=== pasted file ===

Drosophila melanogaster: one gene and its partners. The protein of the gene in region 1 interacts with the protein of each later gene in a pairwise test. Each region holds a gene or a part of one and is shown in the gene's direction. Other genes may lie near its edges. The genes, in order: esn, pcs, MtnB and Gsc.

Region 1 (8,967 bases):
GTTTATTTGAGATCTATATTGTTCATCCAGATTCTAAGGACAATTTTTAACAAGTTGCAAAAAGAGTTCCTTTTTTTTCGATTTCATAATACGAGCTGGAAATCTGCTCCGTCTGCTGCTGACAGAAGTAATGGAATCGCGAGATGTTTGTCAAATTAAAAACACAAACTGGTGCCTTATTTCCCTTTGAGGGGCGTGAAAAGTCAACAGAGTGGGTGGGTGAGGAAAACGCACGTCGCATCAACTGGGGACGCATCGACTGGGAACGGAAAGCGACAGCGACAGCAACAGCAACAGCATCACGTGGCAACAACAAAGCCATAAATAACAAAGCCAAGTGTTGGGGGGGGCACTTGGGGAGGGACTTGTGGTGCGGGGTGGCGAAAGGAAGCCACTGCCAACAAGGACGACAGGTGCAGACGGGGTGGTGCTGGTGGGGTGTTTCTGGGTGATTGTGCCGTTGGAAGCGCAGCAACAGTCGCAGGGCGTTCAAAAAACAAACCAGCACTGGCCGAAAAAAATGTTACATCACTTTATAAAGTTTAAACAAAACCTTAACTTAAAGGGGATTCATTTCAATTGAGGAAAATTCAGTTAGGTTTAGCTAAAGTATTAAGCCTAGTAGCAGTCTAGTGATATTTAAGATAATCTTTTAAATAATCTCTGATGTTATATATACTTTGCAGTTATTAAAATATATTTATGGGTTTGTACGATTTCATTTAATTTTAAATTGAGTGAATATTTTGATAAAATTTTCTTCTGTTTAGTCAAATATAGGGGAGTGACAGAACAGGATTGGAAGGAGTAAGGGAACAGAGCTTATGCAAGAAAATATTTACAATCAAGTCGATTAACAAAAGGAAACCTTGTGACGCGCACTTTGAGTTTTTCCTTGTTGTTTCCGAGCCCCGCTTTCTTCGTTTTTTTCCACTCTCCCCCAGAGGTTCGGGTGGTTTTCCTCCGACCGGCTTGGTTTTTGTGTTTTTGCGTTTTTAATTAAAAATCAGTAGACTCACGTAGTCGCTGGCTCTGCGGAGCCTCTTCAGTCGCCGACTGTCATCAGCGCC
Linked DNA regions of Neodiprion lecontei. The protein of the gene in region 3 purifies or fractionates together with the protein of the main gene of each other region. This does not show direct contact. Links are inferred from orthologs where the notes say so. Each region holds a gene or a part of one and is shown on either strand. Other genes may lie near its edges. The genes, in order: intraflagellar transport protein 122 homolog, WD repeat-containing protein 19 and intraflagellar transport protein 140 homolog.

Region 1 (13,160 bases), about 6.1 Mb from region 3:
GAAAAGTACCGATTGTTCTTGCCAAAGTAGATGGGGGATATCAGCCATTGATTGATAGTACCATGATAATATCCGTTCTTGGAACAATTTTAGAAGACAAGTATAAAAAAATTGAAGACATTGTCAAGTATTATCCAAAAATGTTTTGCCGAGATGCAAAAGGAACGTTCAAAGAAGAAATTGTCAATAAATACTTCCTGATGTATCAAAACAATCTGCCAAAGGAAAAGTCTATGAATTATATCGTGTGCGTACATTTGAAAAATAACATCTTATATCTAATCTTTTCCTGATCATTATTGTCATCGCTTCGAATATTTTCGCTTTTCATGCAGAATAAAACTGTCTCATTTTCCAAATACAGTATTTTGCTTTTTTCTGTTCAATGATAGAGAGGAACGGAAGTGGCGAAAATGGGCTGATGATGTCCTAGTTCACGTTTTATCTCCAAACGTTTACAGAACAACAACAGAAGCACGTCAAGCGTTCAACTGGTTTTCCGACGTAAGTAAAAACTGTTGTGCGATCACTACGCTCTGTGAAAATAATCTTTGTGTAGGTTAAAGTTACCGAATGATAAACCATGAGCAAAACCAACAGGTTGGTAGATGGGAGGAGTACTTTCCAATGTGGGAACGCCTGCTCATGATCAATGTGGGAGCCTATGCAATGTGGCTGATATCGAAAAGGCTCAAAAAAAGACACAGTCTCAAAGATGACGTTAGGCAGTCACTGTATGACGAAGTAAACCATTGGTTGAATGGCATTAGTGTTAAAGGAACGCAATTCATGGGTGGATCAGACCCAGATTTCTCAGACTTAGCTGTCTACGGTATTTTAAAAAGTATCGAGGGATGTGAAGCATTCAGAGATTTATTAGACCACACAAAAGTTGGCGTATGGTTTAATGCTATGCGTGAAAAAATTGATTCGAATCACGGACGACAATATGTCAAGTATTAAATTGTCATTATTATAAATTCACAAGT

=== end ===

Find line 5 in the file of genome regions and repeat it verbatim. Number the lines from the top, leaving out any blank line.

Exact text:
Region 1 (13,160 bases), about 6.1 Mb from region 3: